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Intro to Modern Midterm Significance
Terms in this set (14)
Joseph Paxton, The Crystal Palace (1854)
Expository narrative at the world fair/exposition. Building built for first universal exposition in London Hyde Park. Experimental with new materials to create new/nontraditional spaces. Cellular structure of water lily influenced building/combination of iron and glass. Mechanical ingenuity: structure that would actively contribute to its own making- system of design. Building can expedite labor used to make it. "All materiality blends into atmosphere". Outgrowth of crystal palace in modern time- beinial and art basel
Edouard Manet, A Bar at the Folies-Bergere (1882)
A night scene, with bar maid, reflection, man, crowd. Left forner with pair of green feet swinging from trapeze- bar for large scale entertainment. Painterly, deep emotion of sadness coupled with boring and apathetic quality in the way her mouth is positioned. Mirror is accurately reflecting something and is also false- giving us a narrative that isn't there. Women in the crowd are observing others and leaning on the bar- play on observing and being observed.
Alphonse Mucha, Posters for Moët & Chandon (1899)
Pair of posters, most likely used separately but work nicely as a pair. Would've been viewed on poster kiosks- mostly text heavy posters. Elongated women, emphasized by the verticality of the posters. Seamless curves, while art nouveau has the tension between vertical lines and curves. Woman on the left is "available"- strap falling off, holding grapes, goddesslike, very free. Woman on right- "imperial" woman, more covered up, no less sexy just more regal. Jut of the hip, curve, crease in the thighs. Juxtaposition b/w free woman/nature and the imperial, regal woman. Art for the mass public/consumption. Female form used to sell liquor.
Pablo Picasso, Les Demoiselles d'Avignon (1907)
Influence of painting- this wasn't exhibited publicly until the 20s, Picasso only showed in his studio to colleagues, friends. Confrontational nature. 5 nude female figures- Avignon was a prostitute street in Barcelona. Adventure of a collision with art . Man holding back curtain has had a sex change. Folds don't look like drapery but like crystal/glass that has been shattered. Proto-cubism- so many different angles being depicted at once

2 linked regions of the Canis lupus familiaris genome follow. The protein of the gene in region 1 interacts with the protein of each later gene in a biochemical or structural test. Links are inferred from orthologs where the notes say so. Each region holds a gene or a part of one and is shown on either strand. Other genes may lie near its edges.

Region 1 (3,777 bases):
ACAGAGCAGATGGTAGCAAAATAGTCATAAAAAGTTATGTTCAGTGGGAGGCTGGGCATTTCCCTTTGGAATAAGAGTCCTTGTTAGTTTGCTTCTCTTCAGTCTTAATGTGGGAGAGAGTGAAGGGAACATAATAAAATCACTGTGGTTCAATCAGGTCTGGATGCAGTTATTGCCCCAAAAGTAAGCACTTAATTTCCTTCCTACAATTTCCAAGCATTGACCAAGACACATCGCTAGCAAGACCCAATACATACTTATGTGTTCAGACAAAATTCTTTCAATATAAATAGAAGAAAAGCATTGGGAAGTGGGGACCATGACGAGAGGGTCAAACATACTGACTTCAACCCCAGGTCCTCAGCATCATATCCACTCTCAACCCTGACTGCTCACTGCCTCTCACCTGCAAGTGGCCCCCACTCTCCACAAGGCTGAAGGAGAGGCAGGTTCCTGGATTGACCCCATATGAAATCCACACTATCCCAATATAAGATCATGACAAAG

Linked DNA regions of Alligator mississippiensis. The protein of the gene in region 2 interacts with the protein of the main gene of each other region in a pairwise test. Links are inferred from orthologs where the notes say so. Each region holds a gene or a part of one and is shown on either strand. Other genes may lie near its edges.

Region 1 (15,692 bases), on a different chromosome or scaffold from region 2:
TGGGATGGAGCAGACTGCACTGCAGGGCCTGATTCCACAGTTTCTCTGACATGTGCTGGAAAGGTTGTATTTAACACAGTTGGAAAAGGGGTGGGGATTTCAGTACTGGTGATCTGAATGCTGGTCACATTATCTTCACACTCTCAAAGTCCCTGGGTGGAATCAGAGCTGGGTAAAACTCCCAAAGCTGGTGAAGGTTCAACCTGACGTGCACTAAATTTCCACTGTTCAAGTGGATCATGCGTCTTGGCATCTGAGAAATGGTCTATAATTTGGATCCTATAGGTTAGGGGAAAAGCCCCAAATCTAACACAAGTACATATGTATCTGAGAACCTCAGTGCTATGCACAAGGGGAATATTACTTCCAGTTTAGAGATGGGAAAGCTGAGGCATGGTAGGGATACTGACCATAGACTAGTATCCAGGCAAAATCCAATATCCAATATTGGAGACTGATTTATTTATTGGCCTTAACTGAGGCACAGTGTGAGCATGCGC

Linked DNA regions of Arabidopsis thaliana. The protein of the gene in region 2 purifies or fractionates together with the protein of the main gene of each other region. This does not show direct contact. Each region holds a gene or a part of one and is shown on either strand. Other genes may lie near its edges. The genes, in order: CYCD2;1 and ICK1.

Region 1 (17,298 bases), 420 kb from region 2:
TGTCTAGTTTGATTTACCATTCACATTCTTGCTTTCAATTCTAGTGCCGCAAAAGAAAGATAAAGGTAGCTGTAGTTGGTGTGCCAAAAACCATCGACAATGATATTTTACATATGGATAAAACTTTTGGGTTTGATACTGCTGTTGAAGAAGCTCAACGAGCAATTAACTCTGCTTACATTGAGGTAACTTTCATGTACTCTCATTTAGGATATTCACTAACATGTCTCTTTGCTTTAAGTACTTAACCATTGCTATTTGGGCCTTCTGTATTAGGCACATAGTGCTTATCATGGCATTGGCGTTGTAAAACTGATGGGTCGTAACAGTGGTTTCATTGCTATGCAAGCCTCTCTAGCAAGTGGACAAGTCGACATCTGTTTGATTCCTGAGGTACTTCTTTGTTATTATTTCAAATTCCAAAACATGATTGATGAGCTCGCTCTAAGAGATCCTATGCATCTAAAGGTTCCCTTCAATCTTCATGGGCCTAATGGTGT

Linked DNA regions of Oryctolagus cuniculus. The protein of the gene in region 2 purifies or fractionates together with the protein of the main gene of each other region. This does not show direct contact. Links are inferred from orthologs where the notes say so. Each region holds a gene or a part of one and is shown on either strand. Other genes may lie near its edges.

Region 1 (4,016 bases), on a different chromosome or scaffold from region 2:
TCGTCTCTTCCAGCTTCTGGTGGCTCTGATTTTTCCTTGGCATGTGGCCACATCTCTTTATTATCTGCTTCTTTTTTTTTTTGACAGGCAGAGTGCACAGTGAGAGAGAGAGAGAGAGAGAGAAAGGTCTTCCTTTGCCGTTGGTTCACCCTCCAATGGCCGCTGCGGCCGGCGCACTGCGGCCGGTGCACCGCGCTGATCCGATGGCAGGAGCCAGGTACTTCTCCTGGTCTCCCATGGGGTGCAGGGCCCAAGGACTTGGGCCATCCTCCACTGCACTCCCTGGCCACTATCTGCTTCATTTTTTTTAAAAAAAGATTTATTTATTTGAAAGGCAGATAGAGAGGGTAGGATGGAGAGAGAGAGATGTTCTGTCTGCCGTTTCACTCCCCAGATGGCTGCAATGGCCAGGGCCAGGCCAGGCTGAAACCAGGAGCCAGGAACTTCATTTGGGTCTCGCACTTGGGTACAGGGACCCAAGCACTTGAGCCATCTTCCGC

Umberto Boccioni, Unique Forms of Continuity
in Space (1913)
Most well known of sculptural works of futurism. Title- about physical/visual form, continuity of motion- smooth, seamless integration of motion, vision, and the plastic arts/painting. Medium (sculpture) doesn't lend itself to motion. Bronze material, not lifesize. Uniting the automobile and airplane. Fusion of humanity with new technologies/machines. Sculpture in the round- motion/speed of sculpture changes when you look around it. Face of the sculpture becomes a cross when you look at it from the front. Religious icon as a face- why? Power/meaning of religious icon sublimated by the new man/superman. replacing traditional religious beliefs- we worship the future not the cross.
Gerrit Rietveld, Red-Blue Chair (1917-18)
Unresolved tension in the chair. Colors- primary- red, blue, yellow, black. Composed of simple, horizontal and vertical elements. 2 planes- intersecting but not quit. No evidence of construction- looks like all of these planes are forms assembled themselves together. Accented with yellow end accents, in contrast to Malevich. Side view- arranged in some kind of grid that was then altered/fragmented. Like a rubix cube gone awry. A system of organizing the world.
Marcel Duchamp, The Bride Stripped Bare By Her Bachelors, Even (1915-1923)
Man vs. Machine. Object was worked on continuously through 8 years. Layers of dust are visible through the glass- reflects passage of time. Sexuality, play, chance. Authorized reproductions/extra versions. Two large panes of glass held in metal frames, suspended- you are supposed to view it as 3D object. Two panes are supposed to hold a third one together. The "sex cylinder" and draught pistons- cloud being emitted from the bride. The "nine shots" Duchamp throws match sticks at the glass and wherever he shot he drilled a hole. Chocolate grinder- chocolate is an aphrodisiac, represented masturbation to Duchamp. Top half is bride's domain, bottom is the bachelor apparatus. Bride: transformative moment when a girl becomes a bride, sexuality, "the hanged man"- indecision, being stuck or restricted, needs emotional release (sexual frustration). Man/machine- representing the relationship between bride and bachelor as an natural, machinelike relationship. "9 mallic molds"- mallic is like mallic acid which makes apples sour, references original sin, sour apple-- pent up sexual frustration is turning them from pure to impure
Méret Oppenheim, Object (Breakfast in Fur) (1936)